The baselines with the first SCM came in two flavors: EC for Enterprise Client and SSLF for Specialized Security, Limited Functionality. The new baselines for SCM version 2 adopt a four-level severity system. Each item is ranked so you can filter a baseline to select which settings you need:

  • Critical settings have a high impact on system security. You should apply these settings to almost any system. Most settings in the former EC baselines will be included here.
  • Important settings have significant impact on systems and data. Most settings with this rating match the older SSLF baselines.
  • Optional settings have little or no security impact. You can ignore these when defining security baselines.
  • None is the default security level for items that haven’t been included in previous baselines. You can ignore these as well.

Sigman points out that the change in baselines is a natural progression. Businesses have become increasingly focused on IT governance, risk and compliance (GRC) initiatives. This has also lead to reorganizing baseline settings into GRC groupings for improved reporting.

Compare and Merge

You can use the Compare feature to view the difference between two baselines. The summary tab displays how many settings differ between baselines, and if there are any unique settings in either baseline. The Values tab tells you exactly which settings are different and how they’re set in each baseline.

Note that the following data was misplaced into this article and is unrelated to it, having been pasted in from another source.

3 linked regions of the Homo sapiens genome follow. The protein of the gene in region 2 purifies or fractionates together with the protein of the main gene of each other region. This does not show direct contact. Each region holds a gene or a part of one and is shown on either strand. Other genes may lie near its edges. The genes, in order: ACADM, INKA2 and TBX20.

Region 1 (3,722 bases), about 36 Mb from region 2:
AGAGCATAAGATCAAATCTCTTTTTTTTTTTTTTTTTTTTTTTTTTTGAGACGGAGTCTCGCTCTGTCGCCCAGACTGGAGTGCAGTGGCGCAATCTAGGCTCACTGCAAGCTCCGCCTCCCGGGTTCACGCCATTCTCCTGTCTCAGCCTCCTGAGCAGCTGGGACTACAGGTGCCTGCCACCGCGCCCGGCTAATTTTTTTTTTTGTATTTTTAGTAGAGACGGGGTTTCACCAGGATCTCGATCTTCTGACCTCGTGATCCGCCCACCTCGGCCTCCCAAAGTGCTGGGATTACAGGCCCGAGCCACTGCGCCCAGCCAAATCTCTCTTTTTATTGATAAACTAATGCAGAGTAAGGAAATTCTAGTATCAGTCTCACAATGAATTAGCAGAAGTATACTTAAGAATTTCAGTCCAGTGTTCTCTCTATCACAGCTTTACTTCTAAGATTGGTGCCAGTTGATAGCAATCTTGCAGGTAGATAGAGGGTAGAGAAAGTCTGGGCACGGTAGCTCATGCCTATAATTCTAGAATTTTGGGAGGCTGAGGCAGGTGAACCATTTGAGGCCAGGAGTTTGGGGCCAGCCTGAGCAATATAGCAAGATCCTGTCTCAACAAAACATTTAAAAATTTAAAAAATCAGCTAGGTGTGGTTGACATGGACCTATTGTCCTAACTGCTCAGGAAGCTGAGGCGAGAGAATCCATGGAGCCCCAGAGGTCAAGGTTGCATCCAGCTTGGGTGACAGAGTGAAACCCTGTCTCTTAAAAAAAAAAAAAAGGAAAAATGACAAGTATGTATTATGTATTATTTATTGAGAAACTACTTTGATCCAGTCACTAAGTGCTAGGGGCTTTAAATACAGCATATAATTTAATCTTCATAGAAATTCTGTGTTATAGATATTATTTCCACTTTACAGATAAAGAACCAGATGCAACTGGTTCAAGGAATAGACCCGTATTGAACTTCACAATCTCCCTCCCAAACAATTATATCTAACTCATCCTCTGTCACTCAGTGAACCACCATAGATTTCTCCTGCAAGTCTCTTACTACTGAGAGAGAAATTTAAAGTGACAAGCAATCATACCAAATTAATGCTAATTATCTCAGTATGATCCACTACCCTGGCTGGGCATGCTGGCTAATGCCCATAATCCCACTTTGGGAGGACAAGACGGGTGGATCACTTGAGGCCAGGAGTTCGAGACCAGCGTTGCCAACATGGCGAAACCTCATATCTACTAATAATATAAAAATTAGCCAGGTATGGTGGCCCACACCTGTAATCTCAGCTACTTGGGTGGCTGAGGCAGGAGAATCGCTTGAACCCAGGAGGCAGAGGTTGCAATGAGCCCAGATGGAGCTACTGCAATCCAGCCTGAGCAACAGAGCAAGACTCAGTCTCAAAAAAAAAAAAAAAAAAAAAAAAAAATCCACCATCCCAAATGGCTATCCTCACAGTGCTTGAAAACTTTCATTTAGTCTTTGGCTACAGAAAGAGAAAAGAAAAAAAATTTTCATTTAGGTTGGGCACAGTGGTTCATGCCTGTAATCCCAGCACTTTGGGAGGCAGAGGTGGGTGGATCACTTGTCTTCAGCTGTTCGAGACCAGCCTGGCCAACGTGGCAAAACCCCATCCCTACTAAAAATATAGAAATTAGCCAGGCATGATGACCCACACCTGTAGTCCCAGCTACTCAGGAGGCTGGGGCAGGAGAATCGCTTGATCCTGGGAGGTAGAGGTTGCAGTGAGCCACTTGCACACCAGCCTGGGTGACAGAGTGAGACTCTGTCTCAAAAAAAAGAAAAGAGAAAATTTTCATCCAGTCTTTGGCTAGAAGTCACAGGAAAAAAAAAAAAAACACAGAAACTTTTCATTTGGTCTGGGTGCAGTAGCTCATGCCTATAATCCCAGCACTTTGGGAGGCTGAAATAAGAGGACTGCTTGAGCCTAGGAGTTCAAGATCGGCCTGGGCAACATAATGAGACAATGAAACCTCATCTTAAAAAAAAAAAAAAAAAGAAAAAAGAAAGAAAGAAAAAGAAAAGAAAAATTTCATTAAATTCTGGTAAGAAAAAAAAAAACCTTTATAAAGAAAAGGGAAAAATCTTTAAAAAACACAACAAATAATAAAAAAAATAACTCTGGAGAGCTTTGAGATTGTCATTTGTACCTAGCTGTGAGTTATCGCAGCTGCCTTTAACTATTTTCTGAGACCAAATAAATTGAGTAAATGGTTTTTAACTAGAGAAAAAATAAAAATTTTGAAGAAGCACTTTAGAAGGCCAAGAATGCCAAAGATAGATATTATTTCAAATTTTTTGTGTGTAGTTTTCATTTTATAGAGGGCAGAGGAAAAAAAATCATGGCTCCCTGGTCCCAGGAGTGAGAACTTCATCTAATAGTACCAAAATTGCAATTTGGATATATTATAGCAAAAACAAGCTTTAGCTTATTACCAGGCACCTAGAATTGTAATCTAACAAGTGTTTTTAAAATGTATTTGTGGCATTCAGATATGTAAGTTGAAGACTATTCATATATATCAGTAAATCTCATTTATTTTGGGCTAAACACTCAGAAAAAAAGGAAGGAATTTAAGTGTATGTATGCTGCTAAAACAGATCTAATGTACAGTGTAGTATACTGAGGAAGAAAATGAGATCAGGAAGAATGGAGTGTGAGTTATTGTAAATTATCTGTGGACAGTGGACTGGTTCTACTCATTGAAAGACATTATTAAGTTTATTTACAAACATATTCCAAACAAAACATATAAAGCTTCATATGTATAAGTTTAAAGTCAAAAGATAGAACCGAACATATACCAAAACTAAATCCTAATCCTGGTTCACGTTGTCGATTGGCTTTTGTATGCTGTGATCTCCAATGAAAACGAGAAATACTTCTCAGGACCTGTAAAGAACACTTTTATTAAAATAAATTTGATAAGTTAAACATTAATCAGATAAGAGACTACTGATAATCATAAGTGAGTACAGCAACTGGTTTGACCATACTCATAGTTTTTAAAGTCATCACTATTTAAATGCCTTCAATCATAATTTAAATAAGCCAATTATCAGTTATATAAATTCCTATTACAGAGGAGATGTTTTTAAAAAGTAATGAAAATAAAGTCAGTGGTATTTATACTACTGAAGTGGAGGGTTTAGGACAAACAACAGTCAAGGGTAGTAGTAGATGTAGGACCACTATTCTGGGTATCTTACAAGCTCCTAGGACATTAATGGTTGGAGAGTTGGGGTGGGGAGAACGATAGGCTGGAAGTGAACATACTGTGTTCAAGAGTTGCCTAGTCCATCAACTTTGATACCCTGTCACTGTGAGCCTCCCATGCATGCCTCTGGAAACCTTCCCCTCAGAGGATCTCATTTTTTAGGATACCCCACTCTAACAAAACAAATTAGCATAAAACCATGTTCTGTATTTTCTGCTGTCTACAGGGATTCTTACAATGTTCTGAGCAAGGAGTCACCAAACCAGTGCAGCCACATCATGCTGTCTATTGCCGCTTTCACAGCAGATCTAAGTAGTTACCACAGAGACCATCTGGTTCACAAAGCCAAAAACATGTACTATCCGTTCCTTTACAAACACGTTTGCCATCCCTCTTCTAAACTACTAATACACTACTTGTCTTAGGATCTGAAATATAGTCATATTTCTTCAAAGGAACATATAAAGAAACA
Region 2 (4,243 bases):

You can use the Merge feature to combine baselines as well. Start with the source baseline and select Merge in the actions pane. Then pick the target baseline. It shows you which items will change. You can deselect settings you don’t want to change. It also shows you items only present in the source, items only present in the target and items in both baselines with identical settings. You can delete multiple settings from a baseline in one operation, which is a definitive improvement over the first version of SCM.

SCM can also create baselines in the Security Content Automation Protocol (SCAP) XML-based format, managed by the National Institute of Standards and Technology (NIST). For those working in U.S. government organizations, this is a much more robust version of United States Government Configuration Baselines.

You can’t deny the thoroughness of Microsoft’s security guidance. It has never been so easy to compare current settings with new recommendations and create new GPOs for locking down your systems. The new import GPO functionality, Local GPO enhancements and easier-to-use interface should move this tool out from relative obscurity..

Paul Schnackenburg

Paul Schnackenburg has been working in IT since the days of 286 computers. He works part time as an IT teacher as well as running his own business, Expert IT Solutions, on the Sunshine Coast of Australia. He has MCSE, MCT, MCTS and MCITP certifications and specializes in Windows Server, Hyper-V and Exchange solutions for businesses. Reach him at and follow his blog at